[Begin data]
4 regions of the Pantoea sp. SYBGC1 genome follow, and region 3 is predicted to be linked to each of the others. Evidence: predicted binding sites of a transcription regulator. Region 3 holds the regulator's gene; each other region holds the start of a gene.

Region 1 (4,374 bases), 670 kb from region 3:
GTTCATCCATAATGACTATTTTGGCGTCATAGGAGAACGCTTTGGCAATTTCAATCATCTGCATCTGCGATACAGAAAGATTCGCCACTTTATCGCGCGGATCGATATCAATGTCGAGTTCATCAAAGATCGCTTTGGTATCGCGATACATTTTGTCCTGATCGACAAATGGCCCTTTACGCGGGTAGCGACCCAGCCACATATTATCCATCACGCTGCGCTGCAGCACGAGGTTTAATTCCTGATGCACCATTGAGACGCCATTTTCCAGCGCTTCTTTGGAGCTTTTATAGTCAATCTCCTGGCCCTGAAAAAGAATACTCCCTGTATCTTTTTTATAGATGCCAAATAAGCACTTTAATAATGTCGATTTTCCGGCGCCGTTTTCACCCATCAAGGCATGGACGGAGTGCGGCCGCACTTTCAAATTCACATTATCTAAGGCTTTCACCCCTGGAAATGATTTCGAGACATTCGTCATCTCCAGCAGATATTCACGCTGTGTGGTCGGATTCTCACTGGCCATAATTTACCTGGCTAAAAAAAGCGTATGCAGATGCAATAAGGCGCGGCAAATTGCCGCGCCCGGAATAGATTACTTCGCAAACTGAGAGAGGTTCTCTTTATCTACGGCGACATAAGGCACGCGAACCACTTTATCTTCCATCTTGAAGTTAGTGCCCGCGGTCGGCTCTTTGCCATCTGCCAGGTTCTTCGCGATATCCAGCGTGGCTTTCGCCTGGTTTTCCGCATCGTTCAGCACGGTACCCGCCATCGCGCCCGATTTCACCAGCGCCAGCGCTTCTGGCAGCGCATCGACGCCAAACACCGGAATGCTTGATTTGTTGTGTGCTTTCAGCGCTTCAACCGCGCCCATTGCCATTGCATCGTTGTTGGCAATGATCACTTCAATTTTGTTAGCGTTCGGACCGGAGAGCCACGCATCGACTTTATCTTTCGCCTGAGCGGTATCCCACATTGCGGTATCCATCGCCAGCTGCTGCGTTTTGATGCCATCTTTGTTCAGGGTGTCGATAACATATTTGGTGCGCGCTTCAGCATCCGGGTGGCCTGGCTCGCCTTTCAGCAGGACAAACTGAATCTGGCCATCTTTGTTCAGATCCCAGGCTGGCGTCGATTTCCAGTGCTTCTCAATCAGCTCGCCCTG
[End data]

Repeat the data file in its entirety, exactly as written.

4 regions of the Pantoea sp. SYBGC1 genome follow, and region 3 is predicted to be linked to each of the others. Evidence: predicted binding sites of a transcription regulator. Region 3 holds the regulator's gene; each other region holds the start of a gene.

Region 1 (4,374 bases), 670 kb from region 3:
GTTCATCCATAATGACTATTTTGGCGTCATAGGAGAACGCTTTGGCAATTTCAATCATCTGCATCTGCGATACAGAAAGATTCGCCACTTTATCGCGCGGATCGATATCAATGTCGAGTTCATCAAAGATCGCTTTGGTATCGCGATACATTTTGTCCTGATCGACAAATGGCCCTTTACGCGGGTAGCGACCCAGCCACATATTATCCATCACGCTGCGCTGCAGCACGAGGTTTAATTCCTGATGCACCATTGAGACGCCATTTTCCAGCGCTTCTTTGGAGCTTTTATAGTCAATCTCCTGGCCCTGAAAAAGAATACTCCCTGTATCTTTTTTATAGATGCCAAATAAGCACTTTAATAATGTCGATTTTCCGGCGCCGTTTTCACCCATCAAGGCATGGACGGAGTGCGGCCGCACTTTCAAATTCACATTATCTAAGGCTTTCACCCCTGGAAATGATTTCGAGACATTCGTCATCTCCAGCAGATATTCACGCTGTGTGGTCGGATTCTCACTGGCCATAATTTACCTGGCTAAAAAAAGCGTATGCAGATGCAATAAGGCGCGGCAAATTGCCGCGCCCGGAATAGATTACTTCGCAAACTGAGAGAGGTTCTCTTTATCTACGGCGACATAAGGCACGCGAACCACTTTATCTTCCATCTTGAAGTTAGTGCCCGCGGTCGGCTCTTTGCCATCTGCCAGGTTCTTCGCGATATCCAGCGTGGCTTTCGCCTGGTTTTCCGCATCGTTCAGCACGGTACCCGCCATCGCGCCCGATTTCACCAGCGCCAGCGCTTCTGGCAGCGCATCGACGCCAAACACCGGAATGCTTGATTTGTTGTGTGCTTTCAGCGCTTCAACCGCGCCCATTGCCATTGCATCGTTGTTGGCAATGATCACTTCAATTTTGTTAGCGTTCGGACCGGAGAGCCACGCATCGACTTTATCTTTCGCCTGAGCGGTATCCCACATTGCGGTATCCATCGCCAGCTGCTGCGTTTTGATGCCATCTTTGTTCAGGGTGTCGATAACATATTTGGTGCGCGCTTCAGCATCCGGGTGGCCTGGCTCGCCTTTCAGCAGGACAAACTGAATCTGGCCATCTTTGTTCAGATCCCAGGCTGGCGTCGATTTCCAGTGCTTCTCAATCAGCTCGCCCTG